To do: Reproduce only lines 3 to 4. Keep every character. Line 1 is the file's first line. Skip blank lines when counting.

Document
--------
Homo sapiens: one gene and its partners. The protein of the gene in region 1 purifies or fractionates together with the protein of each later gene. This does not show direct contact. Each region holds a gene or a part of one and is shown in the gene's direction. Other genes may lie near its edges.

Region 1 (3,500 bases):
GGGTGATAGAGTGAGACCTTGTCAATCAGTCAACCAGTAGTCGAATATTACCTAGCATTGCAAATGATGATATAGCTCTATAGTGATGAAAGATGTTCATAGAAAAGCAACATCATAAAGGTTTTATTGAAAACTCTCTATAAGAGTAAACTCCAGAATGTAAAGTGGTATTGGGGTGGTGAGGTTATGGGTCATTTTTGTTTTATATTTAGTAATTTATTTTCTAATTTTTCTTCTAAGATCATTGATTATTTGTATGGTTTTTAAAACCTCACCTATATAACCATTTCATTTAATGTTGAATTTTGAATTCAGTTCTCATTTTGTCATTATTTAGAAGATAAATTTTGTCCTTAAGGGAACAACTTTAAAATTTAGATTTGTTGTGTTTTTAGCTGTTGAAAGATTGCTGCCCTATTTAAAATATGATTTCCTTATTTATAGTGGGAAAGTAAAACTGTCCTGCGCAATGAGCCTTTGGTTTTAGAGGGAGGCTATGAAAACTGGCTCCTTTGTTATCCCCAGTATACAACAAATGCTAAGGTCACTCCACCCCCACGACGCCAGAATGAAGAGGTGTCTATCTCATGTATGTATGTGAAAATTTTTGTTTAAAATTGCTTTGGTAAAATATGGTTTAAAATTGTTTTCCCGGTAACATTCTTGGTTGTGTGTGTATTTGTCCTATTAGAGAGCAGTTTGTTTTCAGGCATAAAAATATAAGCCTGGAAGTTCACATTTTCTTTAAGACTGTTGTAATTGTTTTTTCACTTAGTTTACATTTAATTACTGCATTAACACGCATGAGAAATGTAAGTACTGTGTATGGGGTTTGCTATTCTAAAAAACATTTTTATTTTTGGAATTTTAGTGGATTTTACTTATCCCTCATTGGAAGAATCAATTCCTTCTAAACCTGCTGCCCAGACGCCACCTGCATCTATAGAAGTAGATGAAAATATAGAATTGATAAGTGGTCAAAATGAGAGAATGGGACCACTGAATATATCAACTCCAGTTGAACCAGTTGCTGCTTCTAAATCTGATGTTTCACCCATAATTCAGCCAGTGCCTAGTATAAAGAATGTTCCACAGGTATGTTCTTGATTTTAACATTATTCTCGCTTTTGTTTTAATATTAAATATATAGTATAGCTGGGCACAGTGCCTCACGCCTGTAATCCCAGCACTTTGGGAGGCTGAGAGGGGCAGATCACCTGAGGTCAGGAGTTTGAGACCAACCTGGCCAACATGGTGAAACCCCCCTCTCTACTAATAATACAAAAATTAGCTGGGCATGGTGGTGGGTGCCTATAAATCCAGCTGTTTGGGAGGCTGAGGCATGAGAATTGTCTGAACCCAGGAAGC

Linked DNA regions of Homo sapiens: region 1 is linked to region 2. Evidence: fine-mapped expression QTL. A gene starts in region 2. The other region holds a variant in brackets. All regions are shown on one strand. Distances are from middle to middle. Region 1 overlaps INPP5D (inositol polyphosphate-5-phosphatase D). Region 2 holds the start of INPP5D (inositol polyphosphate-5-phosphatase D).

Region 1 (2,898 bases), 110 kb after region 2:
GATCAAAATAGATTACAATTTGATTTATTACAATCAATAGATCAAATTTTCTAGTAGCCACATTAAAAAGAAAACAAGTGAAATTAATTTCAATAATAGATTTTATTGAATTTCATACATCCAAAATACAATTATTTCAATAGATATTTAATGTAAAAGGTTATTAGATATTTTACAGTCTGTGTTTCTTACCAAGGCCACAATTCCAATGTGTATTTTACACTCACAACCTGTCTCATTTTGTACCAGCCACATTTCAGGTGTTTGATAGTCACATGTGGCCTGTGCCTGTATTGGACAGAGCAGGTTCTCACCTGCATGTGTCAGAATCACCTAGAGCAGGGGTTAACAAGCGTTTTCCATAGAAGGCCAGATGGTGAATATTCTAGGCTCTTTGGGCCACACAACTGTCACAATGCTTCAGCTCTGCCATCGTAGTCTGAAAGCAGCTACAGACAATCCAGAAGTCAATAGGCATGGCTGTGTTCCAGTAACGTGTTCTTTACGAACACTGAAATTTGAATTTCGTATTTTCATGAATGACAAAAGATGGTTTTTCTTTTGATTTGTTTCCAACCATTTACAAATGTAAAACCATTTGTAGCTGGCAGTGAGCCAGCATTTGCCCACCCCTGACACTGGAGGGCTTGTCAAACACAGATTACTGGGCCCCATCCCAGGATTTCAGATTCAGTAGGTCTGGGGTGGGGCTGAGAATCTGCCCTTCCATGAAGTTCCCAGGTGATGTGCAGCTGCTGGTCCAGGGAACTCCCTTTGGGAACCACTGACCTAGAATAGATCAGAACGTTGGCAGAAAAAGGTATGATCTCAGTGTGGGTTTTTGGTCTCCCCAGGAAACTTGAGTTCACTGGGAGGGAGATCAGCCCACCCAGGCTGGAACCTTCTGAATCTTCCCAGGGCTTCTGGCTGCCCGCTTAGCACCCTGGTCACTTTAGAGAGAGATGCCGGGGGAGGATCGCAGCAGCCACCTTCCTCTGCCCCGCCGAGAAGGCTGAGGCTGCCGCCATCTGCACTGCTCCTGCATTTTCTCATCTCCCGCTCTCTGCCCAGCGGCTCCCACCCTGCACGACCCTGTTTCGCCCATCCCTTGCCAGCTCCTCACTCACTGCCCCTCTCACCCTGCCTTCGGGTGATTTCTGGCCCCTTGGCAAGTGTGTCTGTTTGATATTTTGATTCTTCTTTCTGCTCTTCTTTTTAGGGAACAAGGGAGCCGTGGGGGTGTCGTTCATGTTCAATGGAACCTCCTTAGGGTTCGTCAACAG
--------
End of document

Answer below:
GGGTGATAGAGTGAGACCTTGTCAATCAGTCAACCAGTAGTCGAATATTACCTAGCATTGCAAATGATGATATAGCTCTATAGTGATGAAAGATGTTCATAGAAAAGCAACATCATAAAGGTTTTATTGAAAACTCTCTATAAGAGTAAACTCCAGAATGTAAAGTGGTATTGGGGTGGTGAGGTTATGGGTCATTTTTGTTTTATATTTAGTAATTTATTTTCTAATTTTTCTTCTAAGATCATTGATTATTTGTATGGTTTTTAAAACCTCACCTATATAACCATTTCATTTAATGTTGAATTTTGAATTCAGTTCTCATTTTGTCATTATTTAGAAGATAAATTTTGTCCTTAAGGGAACAACTTTAAAATTTAGATTTGTTGTGTTTTTAGCTGTTGAAAGATTGCTGCCCTATTTAAAATATGATTTCCTTATTTATAGTGGGAAAGTAAAACTGTCCTGCGCAATGAGCCTTTGGTTTTAGAGGGAGGCTATGAAAACTGGCTCCTTTGTTATCCCCAGTATACAACAAATGCTAAGGTCACTCCACCCCCACGACGCCAGAATGAAGAGGTGTCTATCTCATGTATGTATGTGAAAATTTTTGTTTAAAATTGCTTTGGTAAAATATGGTTTAAAATTGTTTTCCCGGTAACATTCTTGGTTGTGTGTGTATTTGTCCTATTAGAGAGCAGTTTGTTTTCAGGCATAAAAATATAAGCCTGGAAGTTCACATTTTCTTTAAGACTGTTGTAATTGTTTTTTCACTTAGTTTACATTTAATTACTGCATTAACACGCATGAGAAATGTAAGTACTGTGTATGGGGTTTGCTATTCTAAAAAACATTTTTATTTTTGGAATTTTAGTGGATTTTACTTATCCCTCATTGGAAGAATCAATTCCTTCTAAACCTGCTGCCCAGACGCCACCTGCATCTATAGAAGTAGATGAAAATATAGAATTGATAAGTGGTCAAAATGAGAGAATGGGACCACTGAATATATCAACTCCAGTTGAACCAGTTGCTGCTTCTAAATCTGATGTTTCACCCATAATTCAGCCAGTGCCTAGTATAAAGAATGTTCCACAGGTATGTTCTTGATTTTAACATTATTCTCGCTTTTGTTTTAATATTAAATATATAGTATAGCTGGGCACAGTGCCTCACGCCTGTAATCCCAGCACTTTGGGAGGCTGAGAGGGGCAGATCACCTGAGGTCAGGAGTTTGAGACCAACCTGGCCAACATGGTGAAACCCCCCTCTCTACTAATAATACAAAAATTAGCTGGGCATGGTGGTGGGTGCCTATAAATCCAGCTGTTTGGGAGGCTGAGGCATGAGAATTGTCTGAACCCAGGAAGC

Linked DNA regions of Homo sapiens: region 1 is linked to region 2. Evidence: fine-mapped expression QTL. A gene starts in region 2. The other region holds a variant in brackets. All regions are shown on one strand. Distances are from middle to middle. Region 1 overlaps INPP5D (inositol polyphosphate-5-phosphatase D). Region 2 holds the start of INPP5D (inositol polyphosphate-5-phosphatase D).